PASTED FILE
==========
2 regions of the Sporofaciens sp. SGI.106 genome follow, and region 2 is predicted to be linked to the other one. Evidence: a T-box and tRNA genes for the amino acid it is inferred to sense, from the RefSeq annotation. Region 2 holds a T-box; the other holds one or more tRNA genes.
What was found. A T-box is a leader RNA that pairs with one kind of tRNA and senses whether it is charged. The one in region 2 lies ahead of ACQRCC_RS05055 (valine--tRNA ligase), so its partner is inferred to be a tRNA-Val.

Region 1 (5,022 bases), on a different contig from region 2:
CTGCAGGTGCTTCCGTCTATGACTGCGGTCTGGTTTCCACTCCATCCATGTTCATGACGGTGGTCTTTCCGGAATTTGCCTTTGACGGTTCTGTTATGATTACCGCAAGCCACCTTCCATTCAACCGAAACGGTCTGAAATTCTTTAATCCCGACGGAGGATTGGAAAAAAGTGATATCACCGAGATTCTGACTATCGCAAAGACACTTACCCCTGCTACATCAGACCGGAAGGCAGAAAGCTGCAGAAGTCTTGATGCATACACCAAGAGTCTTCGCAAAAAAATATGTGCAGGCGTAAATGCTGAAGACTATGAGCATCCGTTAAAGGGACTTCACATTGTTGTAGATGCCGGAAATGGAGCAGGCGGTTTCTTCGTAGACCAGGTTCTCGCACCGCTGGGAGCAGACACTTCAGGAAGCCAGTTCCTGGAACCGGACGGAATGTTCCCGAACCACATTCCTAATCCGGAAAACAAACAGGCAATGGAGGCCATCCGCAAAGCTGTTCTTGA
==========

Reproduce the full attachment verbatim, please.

2 regions of the Sporofaciens sp. SGI.106 genome follow, and region 2 is predicted to be linked to the other one. Evidence: a T-box and tRNA genes for the amino acid it is inferred to sense, from the RefSeq annotation. Region 2 holds a T-box; the other holds one or more tRNA genes.
What was found. A T-box is a leader RNA that pairs with one kind of tRNA and senses whether it is charged. The one in region 2 lies ahead of ACQRCC_RS05055 (valine--tRNA ligase), so its partner is inferred to be a tRNA-Val.

Region 1 (5,022 bases), on a different contig from region 2:
CTGCAGGTGCTTCCGTCTATGACTGCGGTCTGGTTTCCACTCCATCCATGTTCATGACGGTGGTCTTTCCGGAATTTGCCTTTGACGGTTCTGTTATGATTACCGCAAGCCACCTTCCATTCAACCGAAACGGTCTGAAATTCTTTAATCCCGACGGAGGATTGGAAAAAAGTGATATCACCGAGATTCTGACTATCGCAAAGACACTTACCCCTGCTACATCAGACCGGAAGGCAGAAAGCTGCAGAAGTCTTGATGCATACACCAAGAGTCTTCGCAAAAAAATATGTGCAGGCGTAAATGCTGAAGACTATGAGCATCCGTTAAAGGGACTTCACATTGTTGTAGATGCCGGAAATGGAGCAGGCGGTTTCTTCGTAGACCAGGTTCTCGCACCGCTGGGAGCAGACACTTCAGGAAGCCAGTTCCTGGAACCGGACGGAATGTTCCCGAACCACATTCCTAATCCGGAAAACAAACAGGCAATGGAGGCCATCCGCAAAGCTGTTCTTGA